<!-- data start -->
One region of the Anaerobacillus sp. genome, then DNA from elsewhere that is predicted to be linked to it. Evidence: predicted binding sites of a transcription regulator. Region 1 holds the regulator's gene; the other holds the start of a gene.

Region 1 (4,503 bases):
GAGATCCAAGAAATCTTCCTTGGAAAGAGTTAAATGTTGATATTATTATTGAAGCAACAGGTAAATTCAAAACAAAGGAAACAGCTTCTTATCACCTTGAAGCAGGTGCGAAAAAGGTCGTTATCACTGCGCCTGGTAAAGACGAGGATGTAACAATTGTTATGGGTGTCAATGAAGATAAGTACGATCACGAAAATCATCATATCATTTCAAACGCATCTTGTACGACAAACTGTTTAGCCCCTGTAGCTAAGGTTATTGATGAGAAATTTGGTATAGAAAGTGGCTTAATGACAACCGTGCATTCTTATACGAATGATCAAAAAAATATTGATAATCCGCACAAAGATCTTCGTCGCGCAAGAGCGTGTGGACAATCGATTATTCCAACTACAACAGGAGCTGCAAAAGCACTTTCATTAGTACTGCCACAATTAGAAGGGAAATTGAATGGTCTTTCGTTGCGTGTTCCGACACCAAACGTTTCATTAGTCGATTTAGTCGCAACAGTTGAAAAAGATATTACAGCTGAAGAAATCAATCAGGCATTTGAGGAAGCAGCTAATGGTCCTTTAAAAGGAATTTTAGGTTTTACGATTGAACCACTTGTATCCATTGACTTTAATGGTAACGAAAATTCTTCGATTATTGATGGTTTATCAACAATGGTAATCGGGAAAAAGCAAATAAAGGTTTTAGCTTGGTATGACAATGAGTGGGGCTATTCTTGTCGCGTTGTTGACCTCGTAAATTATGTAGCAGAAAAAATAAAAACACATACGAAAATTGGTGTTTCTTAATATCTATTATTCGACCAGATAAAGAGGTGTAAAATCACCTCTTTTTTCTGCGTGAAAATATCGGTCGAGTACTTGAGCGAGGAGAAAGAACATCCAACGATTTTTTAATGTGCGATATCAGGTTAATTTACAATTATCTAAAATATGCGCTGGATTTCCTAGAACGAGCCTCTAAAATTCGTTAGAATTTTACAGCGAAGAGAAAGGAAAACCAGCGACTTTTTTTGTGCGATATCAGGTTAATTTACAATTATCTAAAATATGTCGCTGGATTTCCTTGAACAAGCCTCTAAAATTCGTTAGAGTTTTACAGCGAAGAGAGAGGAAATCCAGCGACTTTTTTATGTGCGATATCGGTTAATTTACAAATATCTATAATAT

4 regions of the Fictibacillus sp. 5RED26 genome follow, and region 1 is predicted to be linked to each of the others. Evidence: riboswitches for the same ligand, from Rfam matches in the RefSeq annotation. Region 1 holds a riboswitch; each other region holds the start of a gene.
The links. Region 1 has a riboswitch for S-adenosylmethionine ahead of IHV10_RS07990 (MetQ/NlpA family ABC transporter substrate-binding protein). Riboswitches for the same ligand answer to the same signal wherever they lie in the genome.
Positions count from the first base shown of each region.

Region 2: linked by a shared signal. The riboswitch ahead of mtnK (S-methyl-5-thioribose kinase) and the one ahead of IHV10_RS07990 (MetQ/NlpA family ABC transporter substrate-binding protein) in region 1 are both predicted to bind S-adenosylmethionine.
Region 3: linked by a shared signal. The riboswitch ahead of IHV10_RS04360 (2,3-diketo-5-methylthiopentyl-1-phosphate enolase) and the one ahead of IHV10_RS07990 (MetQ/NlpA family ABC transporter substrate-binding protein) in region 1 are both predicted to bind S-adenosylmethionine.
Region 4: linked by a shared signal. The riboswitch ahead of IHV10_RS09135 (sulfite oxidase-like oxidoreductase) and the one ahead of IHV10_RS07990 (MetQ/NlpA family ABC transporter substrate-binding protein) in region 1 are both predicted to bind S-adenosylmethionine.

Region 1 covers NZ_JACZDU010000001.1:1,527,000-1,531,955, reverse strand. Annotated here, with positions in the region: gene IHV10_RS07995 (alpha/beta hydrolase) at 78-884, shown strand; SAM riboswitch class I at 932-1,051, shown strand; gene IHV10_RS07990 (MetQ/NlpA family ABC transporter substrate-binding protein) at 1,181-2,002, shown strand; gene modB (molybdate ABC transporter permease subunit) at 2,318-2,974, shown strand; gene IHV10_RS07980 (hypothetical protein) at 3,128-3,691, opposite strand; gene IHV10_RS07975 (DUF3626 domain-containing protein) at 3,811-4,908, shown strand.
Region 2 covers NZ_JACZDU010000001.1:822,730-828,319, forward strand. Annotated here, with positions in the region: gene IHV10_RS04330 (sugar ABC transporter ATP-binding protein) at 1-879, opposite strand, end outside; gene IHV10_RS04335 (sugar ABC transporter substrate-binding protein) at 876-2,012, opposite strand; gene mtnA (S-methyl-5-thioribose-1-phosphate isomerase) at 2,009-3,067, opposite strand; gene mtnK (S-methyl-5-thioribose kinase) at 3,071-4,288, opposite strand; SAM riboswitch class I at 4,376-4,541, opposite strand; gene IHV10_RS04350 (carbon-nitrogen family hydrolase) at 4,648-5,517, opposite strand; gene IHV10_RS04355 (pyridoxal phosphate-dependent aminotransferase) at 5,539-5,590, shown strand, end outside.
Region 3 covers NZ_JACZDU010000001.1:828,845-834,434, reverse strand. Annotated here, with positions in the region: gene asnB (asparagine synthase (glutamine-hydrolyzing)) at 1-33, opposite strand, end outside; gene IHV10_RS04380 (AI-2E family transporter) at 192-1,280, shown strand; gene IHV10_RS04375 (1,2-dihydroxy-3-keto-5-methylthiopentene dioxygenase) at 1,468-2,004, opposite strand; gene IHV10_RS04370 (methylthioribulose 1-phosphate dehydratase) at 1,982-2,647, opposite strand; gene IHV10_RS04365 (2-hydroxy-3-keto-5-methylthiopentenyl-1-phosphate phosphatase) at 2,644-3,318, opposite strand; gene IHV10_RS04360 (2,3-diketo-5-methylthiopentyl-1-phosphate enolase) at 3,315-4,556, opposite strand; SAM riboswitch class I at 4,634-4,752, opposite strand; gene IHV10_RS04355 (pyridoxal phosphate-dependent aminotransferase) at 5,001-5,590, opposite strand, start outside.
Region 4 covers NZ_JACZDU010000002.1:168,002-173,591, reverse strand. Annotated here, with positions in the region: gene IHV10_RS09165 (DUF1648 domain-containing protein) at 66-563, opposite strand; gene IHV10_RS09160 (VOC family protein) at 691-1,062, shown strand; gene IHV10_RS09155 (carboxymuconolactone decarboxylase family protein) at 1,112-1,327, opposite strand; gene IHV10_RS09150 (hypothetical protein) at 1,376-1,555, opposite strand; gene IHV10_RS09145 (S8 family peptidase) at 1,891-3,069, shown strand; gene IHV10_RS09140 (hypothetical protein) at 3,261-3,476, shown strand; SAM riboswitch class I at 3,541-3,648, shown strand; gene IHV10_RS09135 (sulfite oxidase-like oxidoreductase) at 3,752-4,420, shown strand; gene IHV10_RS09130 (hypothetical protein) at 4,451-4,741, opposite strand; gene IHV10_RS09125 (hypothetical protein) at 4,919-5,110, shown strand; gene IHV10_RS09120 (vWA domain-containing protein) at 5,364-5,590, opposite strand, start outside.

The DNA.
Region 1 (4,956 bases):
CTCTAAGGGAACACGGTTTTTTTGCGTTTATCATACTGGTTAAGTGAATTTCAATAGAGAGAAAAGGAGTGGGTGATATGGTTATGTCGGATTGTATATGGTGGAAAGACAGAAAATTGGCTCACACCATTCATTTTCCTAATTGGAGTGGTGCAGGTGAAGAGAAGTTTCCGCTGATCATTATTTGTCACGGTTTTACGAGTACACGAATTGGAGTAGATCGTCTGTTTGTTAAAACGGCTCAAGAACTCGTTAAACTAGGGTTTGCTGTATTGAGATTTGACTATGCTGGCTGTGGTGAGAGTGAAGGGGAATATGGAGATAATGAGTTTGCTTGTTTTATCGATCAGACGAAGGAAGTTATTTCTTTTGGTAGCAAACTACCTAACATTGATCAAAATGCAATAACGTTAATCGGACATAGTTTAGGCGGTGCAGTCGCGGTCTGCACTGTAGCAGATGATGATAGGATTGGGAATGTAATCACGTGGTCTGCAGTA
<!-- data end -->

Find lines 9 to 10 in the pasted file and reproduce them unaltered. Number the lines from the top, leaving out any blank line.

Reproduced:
Region 4: linked by a shared signal. The riboswitch ahead of IHV10_RS09135 (sulfite oxidase-like oxidoreductase) and the one ahead of IHV10_RS07990 (MetQ/NlpA family ABC transporter substrate-binding protein) in region 1 are both predicted to bind S-adenosylmethionine.

Region 1 covers NZ_JACZDU010000001.1:1,527,000-1,531,955, reverse strand. Annotated here, with positions in the region: gene IHV10_RS07995 (alpha/beta hydrolase) at 78-884, shown strand; SAM riboswitch class I at 932-1,051, shown strand; gene IHV10_RS07990 (MetQ/NlpA family ABC transporter substrate-binding protein) at 1,181-2,002, shown strand; gene modB (molybdate ABC transporter permease subunit) at 2,318-2,974, shown strand; gene IHV10_RS07980 (hypothetical protein) at 3,128-3,691, opposite strand; gene IHV10_RS07975 (DUF3626 domain-containing protein) at 3,811-4,908, shown strand.